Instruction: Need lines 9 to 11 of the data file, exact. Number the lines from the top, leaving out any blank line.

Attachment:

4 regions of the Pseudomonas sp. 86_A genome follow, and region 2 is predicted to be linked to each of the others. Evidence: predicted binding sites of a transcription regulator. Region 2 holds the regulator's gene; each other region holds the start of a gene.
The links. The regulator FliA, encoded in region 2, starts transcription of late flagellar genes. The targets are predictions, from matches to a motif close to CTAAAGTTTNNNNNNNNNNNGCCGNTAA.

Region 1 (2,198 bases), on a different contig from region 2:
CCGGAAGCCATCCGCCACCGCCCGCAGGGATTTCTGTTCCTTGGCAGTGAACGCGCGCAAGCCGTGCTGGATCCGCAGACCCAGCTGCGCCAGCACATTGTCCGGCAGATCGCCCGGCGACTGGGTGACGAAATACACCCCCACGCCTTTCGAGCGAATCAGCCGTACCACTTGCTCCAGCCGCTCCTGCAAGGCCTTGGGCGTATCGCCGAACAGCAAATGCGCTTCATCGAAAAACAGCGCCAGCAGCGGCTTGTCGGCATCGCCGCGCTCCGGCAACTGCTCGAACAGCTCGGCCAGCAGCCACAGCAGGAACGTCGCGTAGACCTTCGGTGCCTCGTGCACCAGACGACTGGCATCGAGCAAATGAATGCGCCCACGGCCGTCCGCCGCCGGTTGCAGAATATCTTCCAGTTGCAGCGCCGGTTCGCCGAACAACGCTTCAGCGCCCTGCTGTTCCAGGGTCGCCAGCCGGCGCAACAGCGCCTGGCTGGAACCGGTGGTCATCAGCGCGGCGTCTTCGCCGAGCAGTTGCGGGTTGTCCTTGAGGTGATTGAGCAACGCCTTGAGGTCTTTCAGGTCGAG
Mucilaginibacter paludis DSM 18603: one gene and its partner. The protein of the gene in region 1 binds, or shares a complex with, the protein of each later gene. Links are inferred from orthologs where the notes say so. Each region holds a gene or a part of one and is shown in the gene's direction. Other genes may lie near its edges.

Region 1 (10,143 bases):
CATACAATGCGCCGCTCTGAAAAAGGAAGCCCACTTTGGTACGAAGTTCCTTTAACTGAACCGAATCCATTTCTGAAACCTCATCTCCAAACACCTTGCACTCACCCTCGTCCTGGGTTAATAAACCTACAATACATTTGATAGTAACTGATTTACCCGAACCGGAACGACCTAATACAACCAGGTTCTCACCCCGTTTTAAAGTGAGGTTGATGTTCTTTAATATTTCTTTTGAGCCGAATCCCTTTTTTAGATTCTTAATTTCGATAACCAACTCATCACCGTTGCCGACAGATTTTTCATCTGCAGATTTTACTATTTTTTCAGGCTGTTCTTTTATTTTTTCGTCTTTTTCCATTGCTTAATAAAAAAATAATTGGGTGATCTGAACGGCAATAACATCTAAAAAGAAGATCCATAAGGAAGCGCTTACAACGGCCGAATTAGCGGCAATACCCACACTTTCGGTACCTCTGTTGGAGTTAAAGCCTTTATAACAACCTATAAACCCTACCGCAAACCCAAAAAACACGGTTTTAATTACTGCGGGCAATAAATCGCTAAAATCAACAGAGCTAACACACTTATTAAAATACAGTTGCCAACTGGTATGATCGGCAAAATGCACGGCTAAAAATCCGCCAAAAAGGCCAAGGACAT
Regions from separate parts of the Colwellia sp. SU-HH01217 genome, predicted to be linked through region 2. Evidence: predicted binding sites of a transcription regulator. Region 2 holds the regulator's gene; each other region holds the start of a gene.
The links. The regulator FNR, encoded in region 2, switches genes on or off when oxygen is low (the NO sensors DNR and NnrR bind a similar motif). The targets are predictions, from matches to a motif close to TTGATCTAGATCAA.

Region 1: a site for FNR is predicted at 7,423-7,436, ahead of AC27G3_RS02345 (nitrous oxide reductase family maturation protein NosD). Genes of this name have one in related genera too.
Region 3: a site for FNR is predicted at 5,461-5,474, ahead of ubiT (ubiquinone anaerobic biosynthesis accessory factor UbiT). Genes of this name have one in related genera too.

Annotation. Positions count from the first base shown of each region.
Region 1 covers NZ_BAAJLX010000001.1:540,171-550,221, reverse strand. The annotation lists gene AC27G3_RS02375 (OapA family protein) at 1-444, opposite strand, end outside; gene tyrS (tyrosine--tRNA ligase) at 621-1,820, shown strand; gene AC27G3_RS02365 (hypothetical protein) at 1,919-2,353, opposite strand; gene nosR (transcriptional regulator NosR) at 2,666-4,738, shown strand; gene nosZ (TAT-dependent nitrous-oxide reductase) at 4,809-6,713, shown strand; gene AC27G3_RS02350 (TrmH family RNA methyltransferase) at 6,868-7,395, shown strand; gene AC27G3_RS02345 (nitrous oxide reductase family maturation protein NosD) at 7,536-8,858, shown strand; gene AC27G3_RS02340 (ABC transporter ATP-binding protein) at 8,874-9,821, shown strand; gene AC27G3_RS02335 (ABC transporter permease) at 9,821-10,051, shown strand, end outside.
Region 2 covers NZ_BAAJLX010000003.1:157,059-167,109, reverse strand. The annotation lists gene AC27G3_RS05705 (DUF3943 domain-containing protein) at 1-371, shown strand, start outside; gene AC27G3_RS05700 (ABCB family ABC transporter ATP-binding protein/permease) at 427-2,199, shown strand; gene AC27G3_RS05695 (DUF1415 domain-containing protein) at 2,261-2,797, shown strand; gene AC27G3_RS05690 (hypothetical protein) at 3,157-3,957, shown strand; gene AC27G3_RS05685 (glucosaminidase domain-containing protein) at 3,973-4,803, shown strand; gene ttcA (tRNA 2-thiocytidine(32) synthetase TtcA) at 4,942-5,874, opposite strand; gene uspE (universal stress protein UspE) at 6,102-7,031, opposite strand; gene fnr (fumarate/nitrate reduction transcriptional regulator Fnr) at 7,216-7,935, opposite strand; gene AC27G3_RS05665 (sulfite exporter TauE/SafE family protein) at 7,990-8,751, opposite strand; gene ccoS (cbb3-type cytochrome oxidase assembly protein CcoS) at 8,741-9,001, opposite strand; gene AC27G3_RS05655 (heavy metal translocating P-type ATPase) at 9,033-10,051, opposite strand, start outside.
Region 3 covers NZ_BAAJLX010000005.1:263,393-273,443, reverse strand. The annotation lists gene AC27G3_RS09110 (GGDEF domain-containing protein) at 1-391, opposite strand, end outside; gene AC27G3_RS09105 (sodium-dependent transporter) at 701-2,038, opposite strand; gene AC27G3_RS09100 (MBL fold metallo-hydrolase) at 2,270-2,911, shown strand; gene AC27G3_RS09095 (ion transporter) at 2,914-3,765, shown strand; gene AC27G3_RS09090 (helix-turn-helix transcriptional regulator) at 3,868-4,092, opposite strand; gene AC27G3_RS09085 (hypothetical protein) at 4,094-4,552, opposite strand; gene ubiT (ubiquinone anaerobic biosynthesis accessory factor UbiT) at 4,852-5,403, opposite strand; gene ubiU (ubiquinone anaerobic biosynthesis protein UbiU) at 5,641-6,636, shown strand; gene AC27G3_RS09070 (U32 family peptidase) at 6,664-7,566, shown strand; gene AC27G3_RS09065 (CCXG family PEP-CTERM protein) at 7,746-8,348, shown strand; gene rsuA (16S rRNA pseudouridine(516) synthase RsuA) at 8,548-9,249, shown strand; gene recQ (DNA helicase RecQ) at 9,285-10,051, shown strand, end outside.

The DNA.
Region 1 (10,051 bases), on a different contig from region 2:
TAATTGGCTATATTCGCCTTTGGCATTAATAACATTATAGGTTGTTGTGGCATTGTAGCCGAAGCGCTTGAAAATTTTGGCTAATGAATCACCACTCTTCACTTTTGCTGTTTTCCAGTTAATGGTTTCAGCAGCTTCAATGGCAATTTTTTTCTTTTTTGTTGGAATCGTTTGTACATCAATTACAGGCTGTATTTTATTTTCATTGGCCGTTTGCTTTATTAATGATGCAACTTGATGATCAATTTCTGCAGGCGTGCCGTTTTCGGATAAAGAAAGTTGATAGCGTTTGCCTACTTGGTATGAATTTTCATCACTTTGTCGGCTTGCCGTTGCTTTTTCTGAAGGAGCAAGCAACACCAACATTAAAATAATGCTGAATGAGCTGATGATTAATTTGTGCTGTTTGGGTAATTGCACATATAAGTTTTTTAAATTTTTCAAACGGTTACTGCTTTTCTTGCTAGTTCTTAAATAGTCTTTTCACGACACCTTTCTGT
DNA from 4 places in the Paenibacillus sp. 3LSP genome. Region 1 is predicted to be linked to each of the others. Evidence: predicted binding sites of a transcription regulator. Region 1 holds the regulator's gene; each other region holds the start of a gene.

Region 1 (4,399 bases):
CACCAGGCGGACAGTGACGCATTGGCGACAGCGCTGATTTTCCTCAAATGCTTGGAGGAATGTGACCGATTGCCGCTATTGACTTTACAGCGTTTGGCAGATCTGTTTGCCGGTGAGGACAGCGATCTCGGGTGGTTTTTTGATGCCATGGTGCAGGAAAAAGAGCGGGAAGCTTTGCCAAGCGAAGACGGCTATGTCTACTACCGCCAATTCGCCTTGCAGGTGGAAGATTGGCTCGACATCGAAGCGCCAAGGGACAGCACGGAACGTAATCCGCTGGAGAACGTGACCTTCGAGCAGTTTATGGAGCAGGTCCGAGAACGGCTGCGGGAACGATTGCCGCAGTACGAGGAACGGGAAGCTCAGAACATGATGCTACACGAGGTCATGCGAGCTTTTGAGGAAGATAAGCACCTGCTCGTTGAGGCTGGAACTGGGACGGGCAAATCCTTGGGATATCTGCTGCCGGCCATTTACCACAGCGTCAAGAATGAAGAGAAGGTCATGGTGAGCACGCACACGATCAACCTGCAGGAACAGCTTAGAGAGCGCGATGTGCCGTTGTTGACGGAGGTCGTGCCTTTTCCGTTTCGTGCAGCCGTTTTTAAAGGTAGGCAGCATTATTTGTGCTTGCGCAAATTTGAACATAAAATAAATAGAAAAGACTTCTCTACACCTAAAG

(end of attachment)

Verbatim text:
The links. The regulator FNR, encoded in region 2, switches genes on or off when oxygen is low (the NO sensors DNR and NnrR bind a similar motif). The targets are predictions, from matches to a motif close to TTGATCTAGATCAA.

Region 1: a site for FNR is predicted at 7,423-7,436, ahead of AC27G3_RS02345 (nitrous oxide reductase family maturation protein NosD). Genes of this name have one in related genera too.
Region 3: a site for FNR is predicted at 5,461-5,474, ahead of ubiT (ubiquinone anaerobic biosynthesis accessory factor UbiT). Genes of this name have one in related genera too.